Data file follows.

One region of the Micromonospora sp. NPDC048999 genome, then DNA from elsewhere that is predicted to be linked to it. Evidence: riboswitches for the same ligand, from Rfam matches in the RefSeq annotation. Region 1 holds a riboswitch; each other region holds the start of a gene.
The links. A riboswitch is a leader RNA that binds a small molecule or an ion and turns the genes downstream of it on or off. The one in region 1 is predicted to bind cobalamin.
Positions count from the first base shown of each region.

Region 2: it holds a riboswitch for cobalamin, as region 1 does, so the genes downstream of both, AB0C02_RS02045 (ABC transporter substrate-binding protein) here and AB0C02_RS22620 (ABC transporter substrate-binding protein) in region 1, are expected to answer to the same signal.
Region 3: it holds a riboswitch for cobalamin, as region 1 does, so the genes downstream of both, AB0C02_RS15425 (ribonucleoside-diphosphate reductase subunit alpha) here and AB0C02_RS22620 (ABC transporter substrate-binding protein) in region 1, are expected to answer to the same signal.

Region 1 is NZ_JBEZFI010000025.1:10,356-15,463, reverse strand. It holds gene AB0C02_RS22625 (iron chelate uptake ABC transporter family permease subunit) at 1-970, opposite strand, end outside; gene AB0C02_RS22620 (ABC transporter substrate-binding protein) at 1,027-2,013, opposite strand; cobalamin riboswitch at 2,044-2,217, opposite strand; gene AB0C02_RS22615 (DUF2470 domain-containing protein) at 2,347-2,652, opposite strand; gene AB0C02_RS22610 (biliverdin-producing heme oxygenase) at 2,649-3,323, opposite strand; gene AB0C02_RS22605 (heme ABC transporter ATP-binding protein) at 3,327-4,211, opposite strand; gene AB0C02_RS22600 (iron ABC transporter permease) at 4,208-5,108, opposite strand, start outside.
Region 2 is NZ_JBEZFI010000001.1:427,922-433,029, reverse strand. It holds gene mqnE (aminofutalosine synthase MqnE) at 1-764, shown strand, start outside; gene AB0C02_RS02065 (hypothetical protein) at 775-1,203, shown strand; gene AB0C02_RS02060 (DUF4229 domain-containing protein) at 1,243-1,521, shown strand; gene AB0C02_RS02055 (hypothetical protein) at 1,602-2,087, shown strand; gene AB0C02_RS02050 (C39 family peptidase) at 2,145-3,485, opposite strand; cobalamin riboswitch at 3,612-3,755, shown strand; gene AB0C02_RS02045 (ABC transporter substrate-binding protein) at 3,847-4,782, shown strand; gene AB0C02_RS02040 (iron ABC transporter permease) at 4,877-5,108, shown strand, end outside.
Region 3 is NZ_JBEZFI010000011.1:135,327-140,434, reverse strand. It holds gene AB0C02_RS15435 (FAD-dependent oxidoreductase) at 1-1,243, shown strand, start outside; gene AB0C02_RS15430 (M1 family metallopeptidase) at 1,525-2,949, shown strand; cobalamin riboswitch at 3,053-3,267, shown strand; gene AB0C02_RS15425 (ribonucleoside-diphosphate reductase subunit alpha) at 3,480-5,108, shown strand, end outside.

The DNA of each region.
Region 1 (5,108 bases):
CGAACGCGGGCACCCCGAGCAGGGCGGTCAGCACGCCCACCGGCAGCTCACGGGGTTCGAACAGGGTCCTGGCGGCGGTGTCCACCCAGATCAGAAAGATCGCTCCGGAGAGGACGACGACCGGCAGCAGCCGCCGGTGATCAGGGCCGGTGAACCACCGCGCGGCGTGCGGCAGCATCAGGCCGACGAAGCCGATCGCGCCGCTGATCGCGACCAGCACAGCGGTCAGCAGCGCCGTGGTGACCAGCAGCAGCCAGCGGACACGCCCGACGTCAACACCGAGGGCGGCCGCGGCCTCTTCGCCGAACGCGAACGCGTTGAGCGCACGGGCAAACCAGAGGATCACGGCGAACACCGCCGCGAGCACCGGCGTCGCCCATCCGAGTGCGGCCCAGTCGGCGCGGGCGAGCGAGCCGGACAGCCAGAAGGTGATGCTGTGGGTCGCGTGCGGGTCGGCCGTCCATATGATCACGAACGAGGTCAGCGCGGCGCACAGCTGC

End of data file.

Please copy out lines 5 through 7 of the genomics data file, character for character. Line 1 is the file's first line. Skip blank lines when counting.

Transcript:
Region 3: it holds a riboswitch for cobalamin, as region 1 does, so the genes downstream of both, AB0C02_RS15425 (ribonucleoside-diphosphate reductase subunit alpha) here and AB0C02_RS22620 (ABC transporter substrate-binding protein) in region 1, are expected to answer to the same signal.

Region 1 is NZ_JBEZFI010000025.1:10,356-15,463, reverse strand. It holds gene AB0C02_RS22625 (iron chelate uptake ABC transporter family permease subunit) at 1-970, opposite strand, end outside; gene AB0C02_RS22620 (ABC transporter substrate-binding protein) at 1,027-2,013, opposite strand; cobalamin riboswitch at 2,044-2,217, opposite strand; gene AB0C02_RS22615 (DUF2470 domain-containing protein) at 2,347-2,652, opposite strand; gene AB0C02_RS22610 (biliverdin-producing heme oxygenase) at 2,649-3,323, opposite strand; gene AB0C02_RS22605 (heme ABC transporter ATP-binding protein) at 3,327-4,211, opposite strand; gene AB0C02_RS22600 (iron ABC transporter permease) at 4,208-5,108, opposite strand, start outside.
Region 2 is NZ_JBEZFI010000001.1:427,922-433,029, reverse strand. It holds gene mqnE (aminofutalosine synthase MqnE) at 1-764, shown strand, start outside; gene AB0C02_RS02065 (hypothetical protein) at 775-1,203, shown strand; gene AB0C02_RS02060 (DUF4229 domain-containing protein) at 1,243-1,521, shown strand; gene AB0C02_RS02055 (hypothetical protein) at 1,602-2,087, shown strand; gene AB0C02_RS02050 (C39 family peptidase) at 2,145-3,485, opposite strand; cobalamin riboswitch at 3,612-3,755, shown strand; gene AB0C02_RS02045 (ABC transporter substrate-binding protein) at 3,847-4,782, shown strand; gene AB0C02_RS02040 (iron ABC transporter permease) at 4,877-5,108, shown strand, end outside.